RV started in 2001 as a workshop, and became a conference in 2010. The objective of the conference is to bring scientists from both academia and industry together to debate on how to monitor, analyze and guide the execution of programs. The ultimate longer term goal is to investigate the use of lightweight formal methods applied during the execution of programs from the following two points of view. On the one hand, to study whether runtime application of formal methods is a viable complement to the traditional methods proving programs correct before their execution, such as model checking and theorem proving. On the other hand, to study whether formality improves traditional ad-hoc monitoring techniques used in performance monitoring, distributed debugging, etc. Dynamic program monitoring and analysis can occur during testing or during operation.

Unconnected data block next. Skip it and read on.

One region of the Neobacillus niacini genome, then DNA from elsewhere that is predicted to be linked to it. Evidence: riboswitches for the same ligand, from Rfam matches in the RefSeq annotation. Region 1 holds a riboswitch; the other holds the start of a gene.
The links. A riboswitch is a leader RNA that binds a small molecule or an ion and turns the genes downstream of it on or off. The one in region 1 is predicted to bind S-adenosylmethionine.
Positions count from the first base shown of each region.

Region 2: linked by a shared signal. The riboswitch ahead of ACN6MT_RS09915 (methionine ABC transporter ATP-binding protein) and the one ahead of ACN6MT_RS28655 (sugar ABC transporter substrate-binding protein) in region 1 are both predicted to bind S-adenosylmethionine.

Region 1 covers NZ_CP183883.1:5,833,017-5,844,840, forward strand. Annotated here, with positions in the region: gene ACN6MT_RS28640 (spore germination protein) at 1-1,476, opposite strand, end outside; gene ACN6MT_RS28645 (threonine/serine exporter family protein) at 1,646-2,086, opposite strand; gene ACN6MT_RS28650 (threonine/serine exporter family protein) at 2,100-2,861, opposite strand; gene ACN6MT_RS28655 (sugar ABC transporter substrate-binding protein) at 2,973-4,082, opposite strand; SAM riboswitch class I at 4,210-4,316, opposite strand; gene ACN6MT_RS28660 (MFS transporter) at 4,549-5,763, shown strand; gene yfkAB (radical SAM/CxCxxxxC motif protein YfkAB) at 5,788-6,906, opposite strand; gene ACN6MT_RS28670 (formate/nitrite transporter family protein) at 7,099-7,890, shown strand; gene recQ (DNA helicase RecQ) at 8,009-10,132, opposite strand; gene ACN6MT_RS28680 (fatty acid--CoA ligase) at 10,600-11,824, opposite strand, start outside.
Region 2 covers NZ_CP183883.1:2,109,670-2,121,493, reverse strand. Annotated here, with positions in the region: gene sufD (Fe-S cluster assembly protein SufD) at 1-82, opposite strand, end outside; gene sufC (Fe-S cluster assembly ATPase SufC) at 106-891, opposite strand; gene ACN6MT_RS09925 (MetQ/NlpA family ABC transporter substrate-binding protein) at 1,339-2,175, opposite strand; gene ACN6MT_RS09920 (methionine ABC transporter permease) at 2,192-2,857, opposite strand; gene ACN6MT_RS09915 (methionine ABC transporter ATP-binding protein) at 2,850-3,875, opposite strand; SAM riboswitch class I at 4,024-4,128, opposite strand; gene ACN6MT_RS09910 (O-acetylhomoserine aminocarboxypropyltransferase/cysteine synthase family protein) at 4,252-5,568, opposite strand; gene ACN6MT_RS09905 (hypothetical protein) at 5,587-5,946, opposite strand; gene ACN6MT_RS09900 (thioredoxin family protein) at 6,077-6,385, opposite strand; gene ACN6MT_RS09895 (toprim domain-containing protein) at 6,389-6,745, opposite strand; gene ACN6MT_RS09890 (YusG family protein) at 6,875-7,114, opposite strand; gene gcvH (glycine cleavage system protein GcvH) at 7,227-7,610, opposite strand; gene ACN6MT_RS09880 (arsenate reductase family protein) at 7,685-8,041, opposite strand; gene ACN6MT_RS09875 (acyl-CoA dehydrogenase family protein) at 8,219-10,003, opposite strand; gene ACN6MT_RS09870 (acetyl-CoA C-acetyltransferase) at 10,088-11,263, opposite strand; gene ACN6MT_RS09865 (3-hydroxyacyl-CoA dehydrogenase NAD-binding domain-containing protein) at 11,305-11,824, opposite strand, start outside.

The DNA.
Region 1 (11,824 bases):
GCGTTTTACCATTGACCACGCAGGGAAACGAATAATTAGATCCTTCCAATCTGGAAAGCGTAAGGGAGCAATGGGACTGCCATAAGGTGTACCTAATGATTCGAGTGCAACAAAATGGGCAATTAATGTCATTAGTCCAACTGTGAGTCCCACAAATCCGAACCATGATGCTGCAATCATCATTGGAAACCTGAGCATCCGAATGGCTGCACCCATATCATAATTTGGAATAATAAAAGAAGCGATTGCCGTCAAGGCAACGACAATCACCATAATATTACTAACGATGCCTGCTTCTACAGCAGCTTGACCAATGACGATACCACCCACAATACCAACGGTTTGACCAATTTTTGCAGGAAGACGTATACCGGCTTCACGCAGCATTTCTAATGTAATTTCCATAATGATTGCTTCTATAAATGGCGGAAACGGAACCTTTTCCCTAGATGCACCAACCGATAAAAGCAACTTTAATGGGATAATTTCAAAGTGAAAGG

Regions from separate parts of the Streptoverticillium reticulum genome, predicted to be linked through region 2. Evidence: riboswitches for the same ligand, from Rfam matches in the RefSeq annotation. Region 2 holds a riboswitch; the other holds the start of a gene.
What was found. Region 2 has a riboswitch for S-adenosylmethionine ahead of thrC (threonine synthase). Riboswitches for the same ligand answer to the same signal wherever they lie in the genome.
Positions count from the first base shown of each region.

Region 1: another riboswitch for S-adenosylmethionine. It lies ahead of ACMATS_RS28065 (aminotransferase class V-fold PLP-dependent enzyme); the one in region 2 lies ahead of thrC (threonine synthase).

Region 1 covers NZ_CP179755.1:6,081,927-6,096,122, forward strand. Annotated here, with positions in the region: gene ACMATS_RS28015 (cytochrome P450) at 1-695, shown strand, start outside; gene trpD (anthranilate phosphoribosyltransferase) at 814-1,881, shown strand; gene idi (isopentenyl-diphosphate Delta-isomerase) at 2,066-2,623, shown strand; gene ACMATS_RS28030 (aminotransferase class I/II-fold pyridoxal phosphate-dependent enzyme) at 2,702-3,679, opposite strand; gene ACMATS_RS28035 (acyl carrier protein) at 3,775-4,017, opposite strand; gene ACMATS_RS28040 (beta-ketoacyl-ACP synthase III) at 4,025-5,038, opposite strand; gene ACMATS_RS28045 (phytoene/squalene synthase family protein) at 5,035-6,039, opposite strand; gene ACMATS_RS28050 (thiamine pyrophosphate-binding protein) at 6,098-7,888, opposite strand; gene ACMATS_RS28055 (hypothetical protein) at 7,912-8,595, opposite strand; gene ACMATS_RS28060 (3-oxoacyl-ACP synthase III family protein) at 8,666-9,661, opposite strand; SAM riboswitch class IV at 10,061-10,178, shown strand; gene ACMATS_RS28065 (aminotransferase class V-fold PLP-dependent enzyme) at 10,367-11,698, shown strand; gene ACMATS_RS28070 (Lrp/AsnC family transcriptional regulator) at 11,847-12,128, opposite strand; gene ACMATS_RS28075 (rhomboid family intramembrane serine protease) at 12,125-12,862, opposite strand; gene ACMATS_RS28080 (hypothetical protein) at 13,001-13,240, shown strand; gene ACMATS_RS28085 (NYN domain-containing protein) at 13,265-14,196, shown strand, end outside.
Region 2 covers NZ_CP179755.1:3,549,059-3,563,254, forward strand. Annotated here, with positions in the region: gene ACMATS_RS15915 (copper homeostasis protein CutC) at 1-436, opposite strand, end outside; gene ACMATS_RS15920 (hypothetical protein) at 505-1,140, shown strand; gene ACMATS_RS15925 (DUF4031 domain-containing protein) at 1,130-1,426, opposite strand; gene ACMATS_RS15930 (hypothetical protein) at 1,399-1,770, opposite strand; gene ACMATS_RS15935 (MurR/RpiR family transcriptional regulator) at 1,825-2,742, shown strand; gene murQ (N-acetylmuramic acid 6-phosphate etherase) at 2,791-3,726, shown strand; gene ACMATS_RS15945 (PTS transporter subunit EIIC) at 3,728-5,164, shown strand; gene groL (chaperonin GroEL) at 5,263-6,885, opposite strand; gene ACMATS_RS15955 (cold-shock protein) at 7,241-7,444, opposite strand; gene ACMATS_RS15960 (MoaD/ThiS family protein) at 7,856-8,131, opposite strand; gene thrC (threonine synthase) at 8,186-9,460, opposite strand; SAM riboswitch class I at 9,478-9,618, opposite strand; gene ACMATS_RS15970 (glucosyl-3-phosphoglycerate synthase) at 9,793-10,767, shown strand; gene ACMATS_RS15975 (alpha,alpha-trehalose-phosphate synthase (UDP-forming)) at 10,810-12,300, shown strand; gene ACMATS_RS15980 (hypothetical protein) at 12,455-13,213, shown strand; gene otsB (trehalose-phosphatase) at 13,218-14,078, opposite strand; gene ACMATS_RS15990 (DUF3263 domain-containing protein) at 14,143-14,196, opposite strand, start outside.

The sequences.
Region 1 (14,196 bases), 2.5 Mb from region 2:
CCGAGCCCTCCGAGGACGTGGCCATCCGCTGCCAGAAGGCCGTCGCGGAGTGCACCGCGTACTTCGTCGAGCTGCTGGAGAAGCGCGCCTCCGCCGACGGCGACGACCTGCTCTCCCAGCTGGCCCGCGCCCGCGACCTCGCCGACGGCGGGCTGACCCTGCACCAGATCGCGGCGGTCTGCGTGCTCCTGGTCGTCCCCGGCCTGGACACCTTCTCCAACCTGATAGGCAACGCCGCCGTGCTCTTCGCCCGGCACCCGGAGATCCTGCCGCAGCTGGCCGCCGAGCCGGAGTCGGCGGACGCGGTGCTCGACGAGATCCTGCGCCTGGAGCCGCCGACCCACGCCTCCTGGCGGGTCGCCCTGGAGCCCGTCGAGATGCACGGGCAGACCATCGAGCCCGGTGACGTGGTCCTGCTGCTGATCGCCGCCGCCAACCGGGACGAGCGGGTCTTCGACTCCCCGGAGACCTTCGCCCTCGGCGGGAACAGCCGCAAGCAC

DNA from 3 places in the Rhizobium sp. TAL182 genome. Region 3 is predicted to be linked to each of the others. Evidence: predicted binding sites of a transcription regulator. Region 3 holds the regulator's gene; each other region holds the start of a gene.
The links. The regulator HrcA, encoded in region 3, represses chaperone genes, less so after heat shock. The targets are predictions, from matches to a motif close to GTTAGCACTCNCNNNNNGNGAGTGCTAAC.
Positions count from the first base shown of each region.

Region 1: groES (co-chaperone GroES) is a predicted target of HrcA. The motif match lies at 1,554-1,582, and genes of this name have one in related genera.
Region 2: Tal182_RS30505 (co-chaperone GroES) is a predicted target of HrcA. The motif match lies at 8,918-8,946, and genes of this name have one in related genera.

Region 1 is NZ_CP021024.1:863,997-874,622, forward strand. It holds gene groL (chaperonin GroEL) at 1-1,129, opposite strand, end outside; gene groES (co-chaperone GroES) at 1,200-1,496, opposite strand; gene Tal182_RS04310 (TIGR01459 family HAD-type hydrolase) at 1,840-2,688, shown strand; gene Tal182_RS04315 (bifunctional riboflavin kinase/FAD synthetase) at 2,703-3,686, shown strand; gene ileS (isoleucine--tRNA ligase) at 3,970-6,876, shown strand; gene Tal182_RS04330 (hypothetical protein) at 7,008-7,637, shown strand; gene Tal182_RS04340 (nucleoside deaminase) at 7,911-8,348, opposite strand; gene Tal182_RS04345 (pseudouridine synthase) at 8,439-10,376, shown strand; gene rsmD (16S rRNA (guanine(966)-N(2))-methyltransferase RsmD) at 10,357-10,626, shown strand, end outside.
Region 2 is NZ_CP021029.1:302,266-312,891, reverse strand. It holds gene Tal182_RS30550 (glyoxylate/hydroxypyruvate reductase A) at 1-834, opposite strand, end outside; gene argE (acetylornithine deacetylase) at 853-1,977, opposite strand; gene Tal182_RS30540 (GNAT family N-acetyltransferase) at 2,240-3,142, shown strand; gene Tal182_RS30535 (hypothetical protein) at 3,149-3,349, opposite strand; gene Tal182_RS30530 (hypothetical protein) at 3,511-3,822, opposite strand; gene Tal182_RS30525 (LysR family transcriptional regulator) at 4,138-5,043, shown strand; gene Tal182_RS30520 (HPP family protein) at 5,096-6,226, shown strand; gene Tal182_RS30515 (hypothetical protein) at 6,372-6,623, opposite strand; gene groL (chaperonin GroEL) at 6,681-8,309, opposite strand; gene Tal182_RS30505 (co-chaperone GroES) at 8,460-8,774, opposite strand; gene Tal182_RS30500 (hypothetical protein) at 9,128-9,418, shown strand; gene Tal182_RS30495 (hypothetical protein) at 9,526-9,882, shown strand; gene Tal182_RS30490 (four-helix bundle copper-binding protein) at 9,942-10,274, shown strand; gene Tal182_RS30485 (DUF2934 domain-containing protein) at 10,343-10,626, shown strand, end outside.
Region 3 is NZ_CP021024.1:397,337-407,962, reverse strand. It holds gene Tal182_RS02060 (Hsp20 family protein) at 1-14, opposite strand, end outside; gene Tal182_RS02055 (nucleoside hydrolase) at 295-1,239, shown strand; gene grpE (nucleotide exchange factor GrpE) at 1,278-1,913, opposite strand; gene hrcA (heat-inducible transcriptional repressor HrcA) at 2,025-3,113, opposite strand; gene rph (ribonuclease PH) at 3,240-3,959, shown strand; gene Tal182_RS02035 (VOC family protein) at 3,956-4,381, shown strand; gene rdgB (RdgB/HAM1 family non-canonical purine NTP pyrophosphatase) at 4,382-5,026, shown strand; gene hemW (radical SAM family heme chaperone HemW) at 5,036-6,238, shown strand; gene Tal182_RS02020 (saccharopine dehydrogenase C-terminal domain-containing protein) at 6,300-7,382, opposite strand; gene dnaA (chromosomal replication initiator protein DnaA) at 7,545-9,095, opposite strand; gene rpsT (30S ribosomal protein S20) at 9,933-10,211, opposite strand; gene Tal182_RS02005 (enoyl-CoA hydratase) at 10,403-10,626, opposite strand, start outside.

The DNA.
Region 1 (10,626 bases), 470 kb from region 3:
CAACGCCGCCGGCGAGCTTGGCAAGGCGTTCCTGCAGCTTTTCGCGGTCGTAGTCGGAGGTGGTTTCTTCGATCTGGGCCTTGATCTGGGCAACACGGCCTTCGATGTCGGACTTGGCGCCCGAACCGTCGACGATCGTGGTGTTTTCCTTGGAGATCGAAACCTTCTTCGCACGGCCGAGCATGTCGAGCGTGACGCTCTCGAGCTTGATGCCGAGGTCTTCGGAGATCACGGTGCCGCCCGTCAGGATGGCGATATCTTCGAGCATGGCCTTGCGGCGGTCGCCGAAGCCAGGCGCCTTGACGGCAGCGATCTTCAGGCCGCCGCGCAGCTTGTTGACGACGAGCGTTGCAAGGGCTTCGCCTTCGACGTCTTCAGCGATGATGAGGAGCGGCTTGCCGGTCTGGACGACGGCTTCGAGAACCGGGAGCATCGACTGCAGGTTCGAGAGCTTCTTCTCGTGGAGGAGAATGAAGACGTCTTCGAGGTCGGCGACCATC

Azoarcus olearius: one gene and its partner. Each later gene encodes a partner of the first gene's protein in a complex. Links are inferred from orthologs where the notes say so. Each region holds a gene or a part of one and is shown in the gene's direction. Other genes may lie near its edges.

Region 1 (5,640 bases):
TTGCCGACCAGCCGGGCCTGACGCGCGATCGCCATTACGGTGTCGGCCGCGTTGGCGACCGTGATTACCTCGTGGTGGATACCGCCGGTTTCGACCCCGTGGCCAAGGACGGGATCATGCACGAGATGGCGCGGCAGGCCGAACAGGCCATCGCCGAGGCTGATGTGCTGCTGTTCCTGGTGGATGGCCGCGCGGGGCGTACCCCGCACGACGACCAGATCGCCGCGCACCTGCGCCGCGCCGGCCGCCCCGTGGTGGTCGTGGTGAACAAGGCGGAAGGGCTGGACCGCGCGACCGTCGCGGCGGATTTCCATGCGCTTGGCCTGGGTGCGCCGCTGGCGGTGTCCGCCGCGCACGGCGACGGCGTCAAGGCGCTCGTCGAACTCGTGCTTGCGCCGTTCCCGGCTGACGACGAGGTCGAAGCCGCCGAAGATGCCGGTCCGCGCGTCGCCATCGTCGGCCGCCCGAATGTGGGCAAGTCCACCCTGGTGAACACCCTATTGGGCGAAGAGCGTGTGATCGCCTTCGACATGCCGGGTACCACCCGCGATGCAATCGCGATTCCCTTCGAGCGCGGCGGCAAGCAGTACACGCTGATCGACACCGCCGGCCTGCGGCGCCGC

The RV’01 to RV’05 proceedings were published in ENTCS. Since 2006, the RV proceedings have been published in LNCS.
The field covers analysis of single or multiple execution traces for the purpose of:
- specification-based system monitoring
- algorithm-based system monitoring (e.g the Eraser data race detection algorithm)
- computing any data, e.g. statistical information, from traces
- specification learning/mining from traces
- trace visualization
Technologies supporting/using these efforts include:
- program instrumentation, logging
- combination of static and dynamic analysis
- fault detection, identification, and recovery (FDIR)